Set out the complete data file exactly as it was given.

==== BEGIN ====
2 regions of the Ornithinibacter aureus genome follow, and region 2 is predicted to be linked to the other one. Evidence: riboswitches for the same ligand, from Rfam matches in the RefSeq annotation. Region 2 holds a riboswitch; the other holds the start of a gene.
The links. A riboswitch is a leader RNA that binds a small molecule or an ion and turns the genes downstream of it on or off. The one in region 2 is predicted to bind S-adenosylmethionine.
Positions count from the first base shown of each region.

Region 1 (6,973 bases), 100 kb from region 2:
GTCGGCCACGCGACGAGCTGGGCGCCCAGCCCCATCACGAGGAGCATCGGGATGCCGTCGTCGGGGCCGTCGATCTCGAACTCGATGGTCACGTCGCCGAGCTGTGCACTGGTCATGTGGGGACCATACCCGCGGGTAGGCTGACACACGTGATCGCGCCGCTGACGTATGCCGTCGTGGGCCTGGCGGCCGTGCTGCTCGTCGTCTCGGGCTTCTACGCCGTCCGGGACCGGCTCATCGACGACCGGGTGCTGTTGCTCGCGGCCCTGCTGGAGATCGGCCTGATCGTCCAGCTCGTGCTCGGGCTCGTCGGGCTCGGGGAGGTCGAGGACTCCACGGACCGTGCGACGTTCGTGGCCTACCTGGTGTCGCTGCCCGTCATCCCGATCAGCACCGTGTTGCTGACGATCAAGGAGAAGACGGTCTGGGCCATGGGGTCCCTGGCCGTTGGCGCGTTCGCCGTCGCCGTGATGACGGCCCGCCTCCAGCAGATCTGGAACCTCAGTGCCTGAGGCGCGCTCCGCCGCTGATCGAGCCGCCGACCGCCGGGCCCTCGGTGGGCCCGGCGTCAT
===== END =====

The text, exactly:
2 regions of the Ornithinibacter aureus genome follow, and region 2 is predicted to be linked to the other one. Evidence: riboswitches for the same ligand, from Rfam matches in the RefSeq annotation. Region 2 holds a riboswitch; the other holds the start of a gene.
The links. A riboswitch is a leader RNA that binds a small molecule or an ion and turns the genes downstream of it on or off. The one in region 2 is predicted to bind S-adenosylmethionine.
Positions count from the first base shown of each region.

Region 1 (6,973 bases), 100 kb from region 2:
GTCGGCCACGCGACGAGCTGGGCGCCCAGCCCCATCACGAGGAGCATCGGGATGCCGTCGTCGGGGCCGTCGATCTCGAACTCGATGGTCACGTCGCCGAGCTGTGCACTGGTCATGTGGGGACCATACCCGCGGGTAGGCTGACACACGTGATCGCGCCGCTGACGTATGCCGTCGTGGGCCTGGCGGCCGTGCTGCTCGTCGTCTCGGGCTTCTACGCCGTCCGGGACCGGCTCATCGACGACCGGGTGCTGTTGCTCGCGGCCCTGCTGGAGATCGGCCTGATCGTCCAGCTCGTGCTCGGGCTCGTCGGGCTCGGGGAGGTCGAGGACTCCACGGACCGTGCGACGTTCGTGGCCTACCTGGTGTCGCTGCCCGTCATCCCGATCAGCACCGTGTTGCTGACGATCAAGGAGAAGACGGTCTGGGCCATGGGGTCCCTGGCCGTTGGCGCGTTCGCCGTCGCCGTGATGACGGCCCGCCTCCAGCAGATCTGGAACCTCAGTGCCTGAGGCGCGCTCCGCCGCTGATCGAGCCGCCGACCGCCGGGCCCTCGGTGGGCCCGGCGTCAT